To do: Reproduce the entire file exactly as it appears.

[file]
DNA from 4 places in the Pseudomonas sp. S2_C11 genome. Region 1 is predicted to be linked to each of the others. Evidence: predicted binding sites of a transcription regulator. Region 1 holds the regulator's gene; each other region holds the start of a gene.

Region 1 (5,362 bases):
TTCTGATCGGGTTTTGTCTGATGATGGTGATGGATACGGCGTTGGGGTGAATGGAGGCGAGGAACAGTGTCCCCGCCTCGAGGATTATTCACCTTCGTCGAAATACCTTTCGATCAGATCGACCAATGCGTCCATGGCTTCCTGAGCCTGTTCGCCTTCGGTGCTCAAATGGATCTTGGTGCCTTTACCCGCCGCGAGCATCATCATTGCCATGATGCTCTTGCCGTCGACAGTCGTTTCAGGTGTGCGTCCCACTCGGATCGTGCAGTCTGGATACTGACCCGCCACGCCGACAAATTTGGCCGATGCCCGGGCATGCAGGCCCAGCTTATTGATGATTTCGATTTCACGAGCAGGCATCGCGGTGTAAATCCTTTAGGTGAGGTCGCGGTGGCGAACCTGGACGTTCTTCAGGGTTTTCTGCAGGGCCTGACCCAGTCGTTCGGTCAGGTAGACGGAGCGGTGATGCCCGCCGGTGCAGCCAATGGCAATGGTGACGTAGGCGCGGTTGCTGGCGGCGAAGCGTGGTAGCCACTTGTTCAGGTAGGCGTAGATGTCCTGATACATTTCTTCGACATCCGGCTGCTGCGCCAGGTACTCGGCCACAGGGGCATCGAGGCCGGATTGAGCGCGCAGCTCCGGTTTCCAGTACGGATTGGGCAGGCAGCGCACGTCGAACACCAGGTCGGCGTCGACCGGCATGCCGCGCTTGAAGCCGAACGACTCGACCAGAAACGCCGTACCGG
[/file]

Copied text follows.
DNA from 4 places in the Pseudomonas sp. S2_C11 genome. Region 1 is predicted to be linked to each of the others. Evidence: predicted binding sites of a transcription regulator. Region 1 holds the regulator's gene; each other region holds the start of a gene.

Region 1 (5,362 bases):
TTCTGATCGGGTTTTGTCTGATGATGGTGATGGATACGGCGTTGGGGTGAATGGAGGCGAGGAACAGTGTCCCCGCCTCGAGGATTATTCACCTTCGTCGAAATACCTTTCGATCAGATCGACCAATGCGTCCATGGCTTCCTGAGCCTGTTCGCCTTCGGTGCTCAAATGGATCTTGGTGCCTTTACCCGCCGCGAGCATCATCATTGCCATGATGCTCTTGCCGTCGACAGTCGTTTCAGGTGTGCGTCCCACTCGGATCGTGCAGTCTGGATACTGACCCGCCACGCCGACAAATTTGGCCGATGCCCGGGCATGCAGGCCCAGCTTATTGATGATTTCGATTTCACGAGCAGGCATCGCGGTGTAAATCCTTTAGGTGAGGTCGCGGTGGCGAACCTGGACGTTCTTCAGGGTTTTCTGCAGGGCCTGACCCAGTCGTTCGGTCAGGTAGACGGAGCGGTGATGCCCGCCGGTGCAGCCAATGGCAATGGTGACGTAGGCGCGGTTGCTGGCGGCGAAGCGTGGTAGCCACTTGTTCAGGTAGGCGTAGATGTCCTGATACATTTCTTCGACATCCGGCTGCTGCGCCAGGTACTCGGCCACAGGGGCATCGAGGCCGGATTGAGCGCGCAGCTCCGGTTTCCAGTACGGATTGGGCAGGCAGCGCACGTCGAACACCAGGTCGGCGTCGACCGGCATGCCGCGCTTGAAGCCGAACGACTCGACCAGAAACGCCGTACCGG